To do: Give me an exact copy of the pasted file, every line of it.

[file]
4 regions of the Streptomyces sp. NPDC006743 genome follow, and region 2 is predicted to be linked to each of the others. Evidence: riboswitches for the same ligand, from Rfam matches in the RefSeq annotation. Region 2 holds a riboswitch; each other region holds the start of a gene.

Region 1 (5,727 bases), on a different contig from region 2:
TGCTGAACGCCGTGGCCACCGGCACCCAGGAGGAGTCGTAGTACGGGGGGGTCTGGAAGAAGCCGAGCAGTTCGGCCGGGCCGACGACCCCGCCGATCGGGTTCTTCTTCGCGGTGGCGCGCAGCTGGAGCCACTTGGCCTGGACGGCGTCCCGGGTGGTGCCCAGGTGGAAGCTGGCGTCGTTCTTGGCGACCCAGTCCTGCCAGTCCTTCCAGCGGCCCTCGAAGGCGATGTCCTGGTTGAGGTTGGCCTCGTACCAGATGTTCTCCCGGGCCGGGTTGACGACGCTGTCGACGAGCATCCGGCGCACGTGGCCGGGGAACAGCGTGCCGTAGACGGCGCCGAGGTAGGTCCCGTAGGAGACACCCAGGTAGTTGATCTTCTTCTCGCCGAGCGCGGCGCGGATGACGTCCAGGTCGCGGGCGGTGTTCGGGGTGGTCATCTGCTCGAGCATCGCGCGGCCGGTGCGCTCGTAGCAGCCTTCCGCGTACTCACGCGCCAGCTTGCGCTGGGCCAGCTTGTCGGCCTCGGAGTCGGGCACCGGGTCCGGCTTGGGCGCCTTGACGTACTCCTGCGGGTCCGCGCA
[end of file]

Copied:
4 regions of the Streptomyces sp. NPDC006743 genome follow, and region 2 is predicted to be linked to each of the others. Evidence: riboswitches for the same ligand, from Rfam matches in the RefSeq annotation. Region 2 holds a riboswitch; each other region holds the start of a gene.

Region 1 (5,727 bases), on a different contig from region 2:
TGCTGAACGCCGTGGCCACCGGCACCCAGGAGGAGTCGTAGTACGGGGGGGTCTGGAAGAAGCCGAGCAGTTCGGCCGGGCCGACGACCCCGCCGATCGGGTTCTTCTTCGCGGTGGCGCGCAGCTGGAGCCACTTGGCCTGGACGGCGTCCCGGGTGGTGCCCAGGTGGAAGCTGGCGTCGTTCTTGGCGACCCAGTCCTGCCAGTCCTTCCAGCGGCCCTCGAAGGCGATGTCCTGGTTGAGGTTGGCCTCGTACCAGATGTTCTCCCGGGCCGGGTTGACGACGCTGTCGACGAGCATCCGGCGCACGTGGCCGGGGAACAGCGTGCCGTAGACGGCGCCGAGGTAGGTCCCGTAGGAGACACCCAGGTAGTTGATCTTCTTCTCGCCGAGCGCGGCGCGGATGACGTCCAGGTCGCGGGCGGTGTTCGGGGTGGTCATCTGCTCGAGCATCGCGCGGCCGGTGCGCTCGTAGCAGCCTTCCGCGTACTCACGCGCCAGCTTGCGCTGGGCCAGCTTGTCGGCCTCGGAGTCGGGCACCGGGTCCGGCTTGGGCGCCTTGACGTACTCCTGCGGGTCCGCGCA